Governance Guest Post

DOAJ commits to the Principles of Open Scholarly Infrastructure (POSI)

This is a post by our Managing Director, Joanna Ball.


DOAJ is proud to be a community-driven infrastructure. It is one of the most well-established open infrastructures, having grown and developed considerably since its founding by Lars Bjørnshauge in 2003. Its criteria have been adopted as an unofficial gold standard in Open Access journal publishing across the community. 

I am pleased to share the news that we are committing to the Principles of Open Scholarly Infrastructure (POSI). The principles align with our core values, mission and identity as an open, global and trusted infrastructure. 

There’s increasing scrutiny from our community of the various infrastructures that support scholarly communications, particularly given the trend towards enclosure and acquisition of community infrastructures. When I came on board as Managing Director at the start of the year, it was an ideal opportunity for the team, to reflect on whether our infrastructure, governance and organisation reflect the values we share as a mission-driven organisation. 

Reciprocating trust

I am keenly aware of our community’s high trust in DOAJ. It is important for us to reciprocate that trust by sharing our self-assessment and identifying where we feel we still have work to do. DOAJ data is used and reused across the global scholarly communications community. We have stakeholders who have never used DOAJ directly but still depend on our data via secondary data sources. I hope this new adoption of POSI will allow us to be very transparent about areas we can improve on while giving the community confidence that we are managing DOAJ with the communities interests at heart. For example, by ensuring that our service is reproducible, we have reassured the community that it could be recovered or replicated if something went wrong or we weren’t adequately delivering on our mission.

Self-assessment

We have selected POSI to work with as it enables us to join a growing community of infrastructures also working in this area. Several other assessment tools are developing in this arena, which we are following closely.  For example, we have also joined the pilot of NGLP’s FOREST Framework, which is intended to help scholarly communications organisations demonstrate, evaluate and improve their alignment with core values. Our FOREST assessment will inform, support and complement our work to address the different elements of POSI by providing a more practical approach to ensure we are practising our values. We have also expressed interest in joining IOI’s Catalogue of Open Infrastructures (COIs). By adopting POSI, I also hope that we can contribute to the ongoing debate about how open scholarly infrastructures can be defined, measured and held accountable.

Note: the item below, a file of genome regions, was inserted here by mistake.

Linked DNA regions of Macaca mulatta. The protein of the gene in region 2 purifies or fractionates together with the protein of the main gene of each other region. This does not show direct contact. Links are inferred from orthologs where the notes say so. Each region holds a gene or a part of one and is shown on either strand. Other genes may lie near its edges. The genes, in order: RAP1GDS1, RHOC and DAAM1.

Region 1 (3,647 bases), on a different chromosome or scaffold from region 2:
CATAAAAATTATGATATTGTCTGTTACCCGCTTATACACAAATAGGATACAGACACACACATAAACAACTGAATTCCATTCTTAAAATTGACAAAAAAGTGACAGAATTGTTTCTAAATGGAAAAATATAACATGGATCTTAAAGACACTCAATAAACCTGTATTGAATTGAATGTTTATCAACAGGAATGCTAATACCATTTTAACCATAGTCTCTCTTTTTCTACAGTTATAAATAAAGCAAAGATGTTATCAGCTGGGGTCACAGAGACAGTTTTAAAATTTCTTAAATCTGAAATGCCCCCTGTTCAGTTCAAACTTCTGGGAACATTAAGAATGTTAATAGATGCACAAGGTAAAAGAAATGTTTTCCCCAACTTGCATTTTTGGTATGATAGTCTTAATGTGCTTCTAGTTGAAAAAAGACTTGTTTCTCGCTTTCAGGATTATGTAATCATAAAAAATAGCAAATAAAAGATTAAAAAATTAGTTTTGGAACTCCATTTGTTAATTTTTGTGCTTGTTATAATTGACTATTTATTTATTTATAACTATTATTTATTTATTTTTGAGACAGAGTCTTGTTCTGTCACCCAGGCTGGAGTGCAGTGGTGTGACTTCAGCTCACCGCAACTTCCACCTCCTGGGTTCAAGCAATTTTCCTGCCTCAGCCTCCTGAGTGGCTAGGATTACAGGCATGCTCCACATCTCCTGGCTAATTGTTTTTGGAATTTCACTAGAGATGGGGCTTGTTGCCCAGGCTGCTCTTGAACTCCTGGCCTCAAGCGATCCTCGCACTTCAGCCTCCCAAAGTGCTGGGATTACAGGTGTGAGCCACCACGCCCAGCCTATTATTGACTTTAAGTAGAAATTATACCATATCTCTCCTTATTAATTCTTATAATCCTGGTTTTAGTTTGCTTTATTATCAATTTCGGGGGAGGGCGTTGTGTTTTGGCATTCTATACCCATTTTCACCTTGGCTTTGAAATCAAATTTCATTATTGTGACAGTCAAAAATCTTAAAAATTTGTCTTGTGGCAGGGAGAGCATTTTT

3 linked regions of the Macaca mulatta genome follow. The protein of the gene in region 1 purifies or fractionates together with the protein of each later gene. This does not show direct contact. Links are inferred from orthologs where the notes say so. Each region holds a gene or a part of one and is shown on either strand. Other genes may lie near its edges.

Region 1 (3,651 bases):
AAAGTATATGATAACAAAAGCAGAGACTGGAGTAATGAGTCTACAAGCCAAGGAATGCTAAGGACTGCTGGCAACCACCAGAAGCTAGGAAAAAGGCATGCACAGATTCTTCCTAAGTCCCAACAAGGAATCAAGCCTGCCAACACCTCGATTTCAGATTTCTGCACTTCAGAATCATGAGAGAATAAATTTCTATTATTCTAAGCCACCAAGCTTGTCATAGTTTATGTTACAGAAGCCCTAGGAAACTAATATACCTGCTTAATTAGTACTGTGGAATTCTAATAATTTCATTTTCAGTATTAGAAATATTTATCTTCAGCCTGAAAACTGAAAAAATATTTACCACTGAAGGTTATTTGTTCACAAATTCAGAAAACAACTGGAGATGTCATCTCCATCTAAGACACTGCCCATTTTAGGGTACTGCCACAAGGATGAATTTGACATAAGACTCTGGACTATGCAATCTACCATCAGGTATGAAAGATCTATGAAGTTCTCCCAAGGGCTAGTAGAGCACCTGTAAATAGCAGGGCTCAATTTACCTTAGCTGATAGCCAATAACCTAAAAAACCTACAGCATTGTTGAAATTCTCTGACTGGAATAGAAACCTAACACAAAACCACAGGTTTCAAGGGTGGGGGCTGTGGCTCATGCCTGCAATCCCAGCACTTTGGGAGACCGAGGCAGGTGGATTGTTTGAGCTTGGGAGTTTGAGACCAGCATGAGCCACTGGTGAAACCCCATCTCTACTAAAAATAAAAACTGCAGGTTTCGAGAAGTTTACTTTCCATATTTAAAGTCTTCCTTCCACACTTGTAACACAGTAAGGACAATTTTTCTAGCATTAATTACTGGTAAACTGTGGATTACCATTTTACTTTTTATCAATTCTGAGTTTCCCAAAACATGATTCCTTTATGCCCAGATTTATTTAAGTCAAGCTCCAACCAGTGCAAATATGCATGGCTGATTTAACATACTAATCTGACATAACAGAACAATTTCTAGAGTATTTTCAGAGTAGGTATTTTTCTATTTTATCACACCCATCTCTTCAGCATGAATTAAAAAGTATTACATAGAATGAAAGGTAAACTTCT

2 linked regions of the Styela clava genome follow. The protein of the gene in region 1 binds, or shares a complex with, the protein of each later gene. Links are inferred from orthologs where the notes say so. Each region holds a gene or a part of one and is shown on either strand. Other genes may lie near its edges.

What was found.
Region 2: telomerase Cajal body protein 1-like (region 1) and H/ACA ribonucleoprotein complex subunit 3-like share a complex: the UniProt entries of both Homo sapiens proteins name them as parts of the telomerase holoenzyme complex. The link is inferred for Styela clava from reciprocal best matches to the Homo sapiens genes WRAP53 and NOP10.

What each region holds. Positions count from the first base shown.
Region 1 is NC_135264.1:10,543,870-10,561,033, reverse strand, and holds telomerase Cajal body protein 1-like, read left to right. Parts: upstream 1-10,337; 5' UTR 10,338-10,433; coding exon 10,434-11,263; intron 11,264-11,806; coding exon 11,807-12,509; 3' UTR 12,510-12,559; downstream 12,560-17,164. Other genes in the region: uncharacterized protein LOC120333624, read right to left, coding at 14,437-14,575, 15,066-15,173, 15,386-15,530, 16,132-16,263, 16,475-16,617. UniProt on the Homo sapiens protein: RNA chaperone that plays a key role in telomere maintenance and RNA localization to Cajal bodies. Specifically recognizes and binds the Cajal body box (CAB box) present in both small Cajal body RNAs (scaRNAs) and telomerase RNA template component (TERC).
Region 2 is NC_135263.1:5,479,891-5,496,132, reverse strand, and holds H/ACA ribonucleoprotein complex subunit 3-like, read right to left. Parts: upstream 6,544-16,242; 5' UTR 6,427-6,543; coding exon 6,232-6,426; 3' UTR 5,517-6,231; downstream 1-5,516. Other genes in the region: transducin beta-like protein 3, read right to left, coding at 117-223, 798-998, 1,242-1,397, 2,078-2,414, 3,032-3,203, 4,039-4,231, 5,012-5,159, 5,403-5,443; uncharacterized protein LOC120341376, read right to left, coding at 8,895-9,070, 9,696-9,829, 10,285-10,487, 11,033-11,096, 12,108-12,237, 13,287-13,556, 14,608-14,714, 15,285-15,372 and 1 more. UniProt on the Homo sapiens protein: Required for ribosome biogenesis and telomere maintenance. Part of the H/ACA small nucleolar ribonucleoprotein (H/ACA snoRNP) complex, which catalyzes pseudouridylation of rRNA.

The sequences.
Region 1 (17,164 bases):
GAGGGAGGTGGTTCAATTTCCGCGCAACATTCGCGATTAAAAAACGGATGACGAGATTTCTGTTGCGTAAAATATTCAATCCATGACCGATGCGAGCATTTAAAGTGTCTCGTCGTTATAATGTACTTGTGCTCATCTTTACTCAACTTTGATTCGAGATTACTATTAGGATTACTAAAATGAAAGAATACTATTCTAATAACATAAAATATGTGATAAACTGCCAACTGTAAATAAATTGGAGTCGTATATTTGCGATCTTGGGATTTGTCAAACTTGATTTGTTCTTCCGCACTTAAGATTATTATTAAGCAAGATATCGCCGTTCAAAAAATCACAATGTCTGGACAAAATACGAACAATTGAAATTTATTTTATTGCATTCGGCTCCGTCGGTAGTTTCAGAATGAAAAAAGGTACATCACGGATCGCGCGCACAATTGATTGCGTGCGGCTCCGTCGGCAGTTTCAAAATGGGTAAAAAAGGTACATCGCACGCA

This formal adoption of the principles is just one milestone in our journey as an infrastructure; it follows a period of reflection, discussion and consultation with our advisory board and council as well as some other infrastructures and stakeholders from our community. These valuable discussions have enabled us to identify and prioritise areas to address over the coming months and years.

This isn’t just a paper exercise for DOAJ but an approach we want to embed in how we work daily. Our POSI response will inform the development of our new 2023-2025 strategy that will include a number of actions and activities to address those criteria where we want to improve.

Annual review

We are committed to reviewing our progress against the principles annually with our advisory board and council and sharing an update with the wider community in this blog. We look forward to joining the POSI posse, sharing challenges and best practices with other infrastructures, and contributing to wider discussions about how models and tools such as POSI, FOREST and COIs can ensure that we are holding ourselves and each other to account.

To move forward, we have produced a detailed self-assessment against POSI. We opted to comment on each of the 16 principles, in addition to a grading system to illustrate how we’re doing:

  • green: where we feel we are doing well (or are well on our way)
  • orange: where we have prioritised actions.

Most of the principles require ongoing effort or adjustment to meet changes in the external environment. For some others, it’s important for us to contribute to where we think the principle could be adjusted or has been particularly challenging for us to address. Below each principle, we have added a commentary and identified any specific actions we will take.

Summary of our POSI compliance

A table illustrating how DOAJ meets POSi compliance. It is in two columns: one columns describes each of the POSI statements; the other column contains green or orange squares. Green means 'we feel that we are doing well' for this criteria. Orange means 'we have prioritised actions' to look at compliance. An accesible version of this table is available in the detailed assessment
A summary table showing how far DOAJ meets POSI’s compliance. (An accessible version of the table is available with the detailed self-assessment.)

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